Author: Dr. Sarah Jayne Hitt Ph.D. SFHEA (NMITE, Edinburgh Napier University). 

Topic: Building sustainability awareness. 

Tool type: Teaching. 

Relevant disciplines: Any. 

Keywords: Everyday ethics; Communication; Teaching or embedding sustainability; Knowledge exchange; SDGs; Risk analysis; Interdisciplinary; Social responsibility; AHEP; Sustainability; Higher education. 
 
Sustainability competency: Systems thinking; Critical thinking; Self-awareness, Normative.

AHEP mapping: This resource addresses two of the themes from the UK’s Accreditation of Higher Education Programmes fourth edition (AHEP4): The Engineer and Society (acknowledging that engineering activity can have a significant societal impact) and Engineering Practice (the practical application of engineering concepts, tools and professional skills). To map this resource to AHEP outcomes specific to a programme under these themes, access AHEP 4 here and navigate to pages 30-31 and 35-37.  

Related SDGs: Many SDGs could relate to this activity, depending on what students focus on. Teachers could choose to introduce the SDGs and dimensions of sustainability prior to the students doing the activity or the students could complete part one without this introduction, and follow on to further parts after an introduction to these topics. 
 
Reimagined Degree Map Intervention: Active pedagogies and mindset development.

Educational level: Beginner / Intermediate. 

 

Learning and teaching notes:  

This learning activity is designed to build students’ awareness of different dimensions of sustainability through reflection on their everyday activities. This activity is presented in two parts. If desired, a teacher can use Part one in isolation, but Part two develops and complicates the concepts presented in Part one to provide for additional learning. Educators could incorporate shorter or longer versions of the activity as fits their needs and contexts. This activity could be presented without a focus on a specific area of engineering, or, students could be asked to do this around a particular discipline. Another powerful option would be to do the activity once at the beginning of term and then again at the end of term, asking students to reflect on how their perceptions have changed after learning more about sustainability.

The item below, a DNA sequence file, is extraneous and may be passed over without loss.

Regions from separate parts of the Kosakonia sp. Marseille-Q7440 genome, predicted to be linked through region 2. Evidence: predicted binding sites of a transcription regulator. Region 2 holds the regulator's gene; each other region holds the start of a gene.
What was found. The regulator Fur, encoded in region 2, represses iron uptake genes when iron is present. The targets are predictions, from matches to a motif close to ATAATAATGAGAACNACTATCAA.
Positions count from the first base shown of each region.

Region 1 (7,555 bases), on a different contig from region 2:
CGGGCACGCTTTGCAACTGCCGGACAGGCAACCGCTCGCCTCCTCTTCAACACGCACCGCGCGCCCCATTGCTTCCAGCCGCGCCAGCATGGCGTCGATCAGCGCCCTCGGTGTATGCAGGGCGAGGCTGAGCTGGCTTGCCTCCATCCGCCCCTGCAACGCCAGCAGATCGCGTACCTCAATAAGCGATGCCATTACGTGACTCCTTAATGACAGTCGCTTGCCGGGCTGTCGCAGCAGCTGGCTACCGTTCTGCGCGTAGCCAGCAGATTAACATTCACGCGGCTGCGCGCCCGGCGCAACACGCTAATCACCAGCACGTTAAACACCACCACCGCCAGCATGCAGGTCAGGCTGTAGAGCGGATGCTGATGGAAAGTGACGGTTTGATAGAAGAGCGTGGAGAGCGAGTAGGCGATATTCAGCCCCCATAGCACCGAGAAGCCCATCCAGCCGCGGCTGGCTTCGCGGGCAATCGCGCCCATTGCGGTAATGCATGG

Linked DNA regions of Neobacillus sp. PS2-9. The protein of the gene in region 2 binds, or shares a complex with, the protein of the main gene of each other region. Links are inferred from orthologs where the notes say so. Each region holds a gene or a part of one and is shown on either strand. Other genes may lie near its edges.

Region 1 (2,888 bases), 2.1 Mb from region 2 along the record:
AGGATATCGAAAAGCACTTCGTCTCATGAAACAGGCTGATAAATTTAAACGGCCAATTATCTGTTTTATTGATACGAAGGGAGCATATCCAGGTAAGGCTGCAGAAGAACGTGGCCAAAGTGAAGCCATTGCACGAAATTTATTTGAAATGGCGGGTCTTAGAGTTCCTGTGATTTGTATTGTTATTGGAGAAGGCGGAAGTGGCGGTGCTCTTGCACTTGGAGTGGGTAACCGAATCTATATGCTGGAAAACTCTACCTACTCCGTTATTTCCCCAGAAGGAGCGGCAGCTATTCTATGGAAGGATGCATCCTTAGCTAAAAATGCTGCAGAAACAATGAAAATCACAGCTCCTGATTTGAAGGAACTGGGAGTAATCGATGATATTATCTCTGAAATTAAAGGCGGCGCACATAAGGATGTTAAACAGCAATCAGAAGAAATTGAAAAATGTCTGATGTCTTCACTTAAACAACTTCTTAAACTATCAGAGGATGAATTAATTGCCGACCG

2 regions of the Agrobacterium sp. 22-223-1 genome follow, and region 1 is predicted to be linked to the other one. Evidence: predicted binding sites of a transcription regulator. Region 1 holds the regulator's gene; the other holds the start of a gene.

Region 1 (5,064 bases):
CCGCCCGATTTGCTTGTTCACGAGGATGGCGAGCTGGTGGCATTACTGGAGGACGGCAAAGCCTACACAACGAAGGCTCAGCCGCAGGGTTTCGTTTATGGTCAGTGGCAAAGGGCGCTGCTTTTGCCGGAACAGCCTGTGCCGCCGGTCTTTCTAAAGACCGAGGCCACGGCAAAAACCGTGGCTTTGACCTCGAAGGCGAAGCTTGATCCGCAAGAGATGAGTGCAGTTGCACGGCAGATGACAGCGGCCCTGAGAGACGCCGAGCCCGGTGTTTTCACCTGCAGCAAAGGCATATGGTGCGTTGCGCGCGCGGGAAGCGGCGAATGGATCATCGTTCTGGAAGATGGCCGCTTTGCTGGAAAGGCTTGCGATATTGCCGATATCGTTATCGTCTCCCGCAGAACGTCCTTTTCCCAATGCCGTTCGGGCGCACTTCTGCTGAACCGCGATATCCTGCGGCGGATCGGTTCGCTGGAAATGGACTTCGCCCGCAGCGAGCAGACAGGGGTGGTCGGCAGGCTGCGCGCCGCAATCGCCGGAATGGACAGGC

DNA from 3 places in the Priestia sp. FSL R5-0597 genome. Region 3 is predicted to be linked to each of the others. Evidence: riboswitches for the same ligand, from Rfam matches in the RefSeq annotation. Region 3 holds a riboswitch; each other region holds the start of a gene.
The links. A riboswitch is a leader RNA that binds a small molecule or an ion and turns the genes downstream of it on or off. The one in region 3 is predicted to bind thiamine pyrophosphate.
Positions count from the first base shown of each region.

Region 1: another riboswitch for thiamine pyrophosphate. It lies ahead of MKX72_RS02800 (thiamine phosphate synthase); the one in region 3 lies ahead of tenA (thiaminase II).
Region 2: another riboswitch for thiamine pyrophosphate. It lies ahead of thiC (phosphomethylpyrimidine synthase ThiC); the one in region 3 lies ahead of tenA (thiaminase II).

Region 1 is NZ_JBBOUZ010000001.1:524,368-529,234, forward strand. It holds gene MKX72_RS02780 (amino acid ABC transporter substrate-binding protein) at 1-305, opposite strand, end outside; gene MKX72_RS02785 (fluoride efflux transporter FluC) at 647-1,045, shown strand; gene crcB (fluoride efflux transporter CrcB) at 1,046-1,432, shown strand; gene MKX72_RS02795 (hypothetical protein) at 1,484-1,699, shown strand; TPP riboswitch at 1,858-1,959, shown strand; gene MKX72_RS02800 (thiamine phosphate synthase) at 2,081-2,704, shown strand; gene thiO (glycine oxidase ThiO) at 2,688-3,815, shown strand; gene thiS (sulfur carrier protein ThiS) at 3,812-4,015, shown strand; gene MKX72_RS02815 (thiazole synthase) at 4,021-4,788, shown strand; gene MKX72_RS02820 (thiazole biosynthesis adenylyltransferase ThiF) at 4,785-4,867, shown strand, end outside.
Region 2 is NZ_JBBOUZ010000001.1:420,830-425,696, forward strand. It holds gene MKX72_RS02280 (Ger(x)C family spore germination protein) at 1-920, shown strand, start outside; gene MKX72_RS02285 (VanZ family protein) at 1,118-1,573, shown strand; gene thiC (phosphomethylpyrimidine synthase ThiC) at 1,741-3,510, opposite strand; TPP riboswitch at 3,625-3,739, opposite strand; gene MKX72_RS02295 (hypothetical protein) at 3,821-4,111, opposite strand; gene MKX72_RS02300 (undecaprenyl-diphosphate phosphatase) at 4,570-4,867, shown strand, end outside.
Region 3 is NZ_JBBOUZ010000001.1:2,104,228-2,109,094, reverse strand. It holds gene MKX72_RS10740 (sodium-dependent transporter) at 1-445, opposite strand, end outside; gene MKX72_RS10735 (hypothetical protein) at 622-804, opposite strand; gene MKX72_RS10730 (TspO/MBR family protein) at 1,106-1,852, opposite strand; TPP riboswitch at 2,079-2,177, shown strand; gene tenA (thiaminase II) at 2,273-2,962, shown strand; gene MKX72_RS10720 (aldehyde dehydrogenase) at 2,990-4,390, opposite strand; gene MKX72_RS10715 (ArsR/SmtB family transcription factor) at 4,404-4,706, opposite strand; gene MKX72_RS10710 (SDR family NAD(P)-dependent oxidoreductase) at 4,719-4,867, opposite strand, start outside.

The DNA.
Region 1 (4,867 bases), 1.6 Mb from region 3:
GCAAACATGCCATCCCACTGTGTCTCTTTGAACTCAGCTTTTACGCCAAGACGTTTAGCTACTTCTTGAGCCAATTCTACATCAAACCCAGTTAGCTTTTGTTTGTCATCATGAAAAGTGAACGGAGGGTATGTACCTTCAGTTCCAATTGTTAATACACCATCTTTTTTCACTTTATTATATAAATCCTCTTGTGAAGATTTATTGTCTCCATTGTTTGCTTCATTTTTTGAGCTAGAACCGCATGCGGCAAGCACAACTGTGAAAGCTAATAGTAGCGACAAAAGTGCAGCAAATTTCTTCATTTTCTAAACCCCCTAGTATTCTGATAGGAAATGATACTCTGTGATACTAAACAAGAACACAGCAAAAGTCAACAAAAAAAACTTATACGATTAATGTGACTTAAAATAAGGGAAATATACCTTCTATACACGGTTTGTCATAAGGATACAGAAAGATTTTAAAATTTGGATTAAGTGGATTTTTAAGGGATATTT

This activity could be delivered as an in-class small group discussion, as an individual writing assignment, or a combination of both. Students could even make a short video or poster that captures their insights.  

Learners have the opportunity to: 

Teachers have the opportunity to: 

 

Supporting resources 

 

Part one: 

Choose 3 activities that you do every day. These could be things like: brushing your teeth, commuting, cooking a meal, messaging your friends and family, etc. For each activity, consider the following as they connect to this activity: 

To help you consider these elements, list the “stuff” that is involved in doing each activity—for example, in the case of brushing your teeth, this would include the toothbrush, the toothpaste, the container(s) the toothpaste comes in, the sink, the tap, and the water.  

 

Part two: 

Teachers may want to preface this part of the activity through an introduction to the SDGs, or, they may want to allow students to investigate the SDGs as they are related to these everyday activities. Students could engage in the following: 

 

Acknowledgements: This activity is based on an Ethical Autobiography activity developed by Professor Sandy Woodson and other instructors of the “Nature and Human Values” module at the Colorado School of Mines. 

 

This work is licensed under a Creative Commons Attribution-ShareAlike 4.0 International License.

Any views, thoughts, and opinions expressed herein are solely that of the author(s) and do not necessarily reflect the views, opinions, policies, or position of the Engineering Professors’ Council or the Toolkit sponsors and supporters. 
 
 
To view a plain text version of this resource, click here to download the PDF.

In developing the resources for the EPC’s Sustainability Toolkit, we took into account recent scholarship and best practices and reviewed existing material available on sustainability in engineering. You can find links to these online resources in our ever-growing library of engineering education resources on sustainability below. Please note, the resources linked below are all open-source. If you want to suggest a resource that has helped you, find out how on our Get Involved page.